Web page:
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The hon. Lady does not respect the outcome of the referendum. I understand that. There is an honesty and a consistency to her approach, but that approach does not happen to be shared by the Labour party. We do accept the outcome of the referendum. Over the last year we have consistently fought to ensure that Parliament has a proper role in the process. Of course, we would have liked the outcome on that in the withdrawal Bill to have been different. But by focusing on that and working with Members on all sides of this House and in the other place, we made real progress toward a meaningful vote, and we will look to return to it in other legislation.
We are not supporting calls for a second referendum or a people’s vote. Why is that? I know that some people are frustrated by our approach, but the reason for it is that we respect the outcome of the referendum. We have been entirely consistent about that. When we asked people to vote in the 2016 referendum, we said that their vote counted, and we meant it. The impact of now telling voters that we did not mean it, or that we did not like the answer that they gave, would be profound. Members do not need to take my word for it; they can take the words of the leader of the Lib Dems, who—freed from the trappings of coalition—said in 2016:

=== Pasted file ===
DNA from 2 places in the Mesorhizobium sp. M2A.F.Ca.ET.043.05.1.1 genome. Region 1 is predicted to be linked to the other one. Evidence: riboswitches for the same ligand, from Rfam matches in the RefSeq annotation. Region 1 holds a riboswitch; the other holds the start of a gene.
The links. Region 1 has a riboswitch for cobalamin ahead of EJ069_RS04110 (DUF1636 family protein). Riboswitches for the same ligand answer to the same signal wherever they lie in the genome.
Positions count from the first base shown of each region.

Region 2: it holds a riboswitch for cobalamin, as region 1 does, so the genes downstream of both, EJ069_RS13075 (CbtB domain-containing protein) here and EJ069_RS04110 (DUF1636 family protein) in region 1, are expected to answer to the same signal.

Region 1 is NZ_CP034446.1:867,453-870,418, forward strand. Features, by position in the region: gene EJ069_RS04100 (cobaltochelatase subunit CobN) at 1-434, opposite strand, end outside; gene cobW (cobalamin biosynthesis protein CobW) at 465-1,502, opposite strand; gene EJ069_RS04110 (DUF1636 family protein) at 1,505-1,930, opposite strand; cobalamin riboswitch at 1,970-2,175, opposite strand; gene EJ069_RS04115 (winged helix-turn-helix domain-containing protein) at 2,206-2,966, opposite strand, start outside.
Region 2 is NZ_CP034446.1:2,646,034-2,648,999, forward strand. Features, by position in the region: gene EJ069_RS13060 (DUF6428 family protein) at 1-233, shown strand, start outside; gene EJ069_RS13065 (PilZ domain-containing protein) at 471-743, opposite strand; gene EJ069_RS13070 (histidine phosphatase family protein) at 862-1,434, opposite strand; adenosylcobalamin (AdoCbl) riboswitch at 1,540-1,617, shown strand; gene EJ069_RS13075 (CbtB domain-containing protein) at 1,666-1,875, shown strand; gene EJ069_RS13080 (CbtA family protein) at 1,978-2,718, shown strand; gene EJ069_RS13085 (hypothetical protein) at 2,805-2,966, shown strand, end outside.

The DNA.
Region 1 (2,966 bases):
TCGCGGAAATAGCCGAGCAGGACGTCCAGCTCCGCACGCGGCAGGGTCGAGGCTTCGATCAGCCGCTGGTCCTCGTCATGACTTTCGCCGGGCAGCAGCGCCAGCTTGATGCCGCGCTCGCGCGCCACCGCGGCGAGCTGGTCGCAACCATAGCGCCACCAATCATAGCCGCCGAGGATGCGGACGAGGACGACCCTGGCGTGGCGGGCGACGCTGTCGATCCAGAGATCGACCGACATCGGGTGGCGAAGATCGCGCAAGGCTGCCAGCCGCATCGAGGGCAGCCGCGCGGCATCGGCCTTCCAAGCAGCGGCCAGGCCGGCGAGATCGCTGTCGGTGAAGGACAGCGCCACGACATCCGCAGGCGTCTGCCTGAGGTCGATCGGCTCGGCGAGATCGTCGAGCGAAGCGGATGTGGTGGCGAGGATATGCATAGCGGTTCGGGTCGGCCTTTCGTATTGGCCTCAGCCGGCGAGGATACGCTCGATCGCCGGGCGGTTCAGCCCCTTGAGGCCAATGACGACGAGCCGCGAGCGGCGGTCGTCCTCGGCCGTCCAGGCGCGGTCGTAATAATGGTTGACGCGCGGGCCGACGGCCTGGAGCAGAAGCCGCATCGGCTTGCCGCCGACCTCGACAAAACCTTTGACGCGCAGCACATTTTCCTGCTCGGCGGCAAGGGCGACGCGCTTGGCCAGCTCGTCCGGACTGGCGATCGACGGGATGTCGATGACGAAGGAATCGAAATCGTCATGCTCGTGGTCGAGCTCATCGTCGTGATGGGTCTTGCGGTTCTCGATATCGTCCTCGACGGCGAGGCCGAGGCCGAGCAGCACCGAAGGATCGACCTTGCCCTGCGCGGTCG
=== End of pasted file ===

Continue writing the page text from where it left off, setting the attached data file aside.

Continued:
“The public have voted and I do think it’s seriously disrespectful and politically utterly counterproductive to say ‘sorry guys, you’ve got it wrong, we’re going to try again’.”
Spot on. It is a shame that that kind of insight does not survive becoming a Lib Dem MP.